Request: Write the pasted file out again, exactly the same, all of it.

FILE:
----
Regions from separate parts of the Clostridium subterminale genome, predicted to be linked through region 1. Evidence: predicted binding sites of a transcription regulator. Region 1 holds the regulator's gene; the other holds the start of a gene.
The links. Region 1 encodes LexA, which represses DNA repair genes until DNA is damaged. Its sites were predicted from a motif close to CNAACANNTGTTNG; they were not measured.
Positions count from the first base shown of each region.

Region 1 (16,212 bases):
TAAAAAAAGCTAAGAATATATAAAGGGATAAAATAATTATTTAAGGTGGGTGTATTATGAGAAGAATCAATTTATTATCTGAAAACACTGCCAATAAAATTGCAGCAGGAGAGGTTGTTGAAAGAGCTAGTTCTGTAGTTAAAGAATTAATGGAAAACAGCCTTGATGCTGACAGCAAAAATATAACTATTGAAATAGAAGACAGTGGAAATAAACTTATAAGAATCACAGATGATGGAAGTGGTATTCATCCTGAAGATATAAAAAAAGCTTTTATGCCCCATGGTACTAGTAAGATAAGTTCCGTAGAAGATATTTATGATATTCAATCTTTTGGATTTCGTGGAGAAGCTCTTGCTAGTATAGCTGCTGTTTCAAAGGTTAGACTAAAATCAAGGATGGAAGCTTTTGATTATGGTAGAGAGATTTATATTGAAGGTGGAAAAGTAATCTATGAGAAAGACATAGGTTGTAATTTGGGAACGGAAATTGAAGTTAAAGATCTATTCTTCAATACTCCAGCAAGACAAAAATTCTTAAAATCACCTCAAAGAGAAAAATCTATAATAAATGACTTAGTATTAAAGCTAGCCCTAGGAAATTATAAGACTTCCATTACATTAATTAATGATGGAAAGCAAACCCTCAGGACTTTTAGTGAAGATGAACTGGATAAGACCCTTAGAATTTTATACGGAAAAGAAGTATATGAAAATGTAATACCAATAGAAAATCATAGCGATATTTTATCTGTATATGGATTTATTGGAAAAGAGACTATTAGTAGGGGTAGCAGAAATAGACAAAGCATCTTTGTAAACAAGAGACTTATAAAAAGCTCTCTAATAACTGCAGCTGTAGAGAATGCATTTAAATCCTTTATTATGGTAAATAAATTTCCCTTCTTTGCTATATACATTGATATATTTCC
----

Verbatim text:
Regions from separate parts of the Clostridium subterminale genome, predicted to be linked through region 1. Evidence: predicted binding sites of a transcription regulator. Region 1 holds the regulator's gene; the other holds the start of a gene.
The links. Region 1 encodes LexA, which represses DNA repair genes until DNA is damaged. Its sites were predicted from a motif close to CNAACANNTGTTNG; they were not measured.
Positions count from the first base shown of each region.

Region 1 (16,212 bases):
TAAAAAAAGCTAAGAATATATAAAGGGATAAAATAATTATTTAAGGTGGGTGTATTATGAGAAGAATCAATTTATTATCTGAAAACACTGCCAATAAAATTGCAGCAGGAGAGGTTGTTGAAAGAGCTAGTTCTGTAGTTAAAGAATTAATGGAAAACAGCCTTGATGCTGACAGCAAAAATATAACTATTGAAATAGAAGACAGTGGAAATAAACTTATAAGAATCACAGATGATGGAAGTGGTATTCATCCTGAAGATATAAAAAAAGCTTTTATGCCCCATGGTACTAGTAAGATAAGTTCCGTAGAAGATATTTATGATATTCAATCTTTTGGATTTCGTGGAGAAGCTCTTGCTAGTATAGCTGCTGTTTCAAAGGTTAGACTAAAATCAAGGATGGAAGCTTTTGATTATGGTAGAGAGATTTATATTGAAGGTGGAAAAGTAATCTATGAGAAAGACATAGGTTGTAATTTGGGAACGGAAATTGAAGTTAAAGATCTATTCTTCAATACTCCAGCAAGACAAAAATTCTTAAAATCACCTCAAAGAGAAAAATCTATAATAAATGACTTAGTATTAAAGCTAGCCCTAGGAAATTATAAGACTTCCATTACATTAATTAATGATGGAAAGCAAACCCTCAGGACTTTTAGTGAAGATGAACTGGATAAGACCCTTAGAATTTTATACGGAAAAGAAGTATATGAAAATGTAATACCAATAGAAAATCATAGCGATATTTTATCTGTATATGGATTTATTGGAAAAGAGACTATTAGTAGGGGTAGCAGAAATAGACAAAGCATCTTTGTAAACAAGAGACTTATAAAAAGCTCTCTAATAACTGCAGCTGTAGAGAATGCATTTAAATCCTTTATTATGGTAAATAAATTTCCCTTCTTTGCTATATACATTGATATATTTCC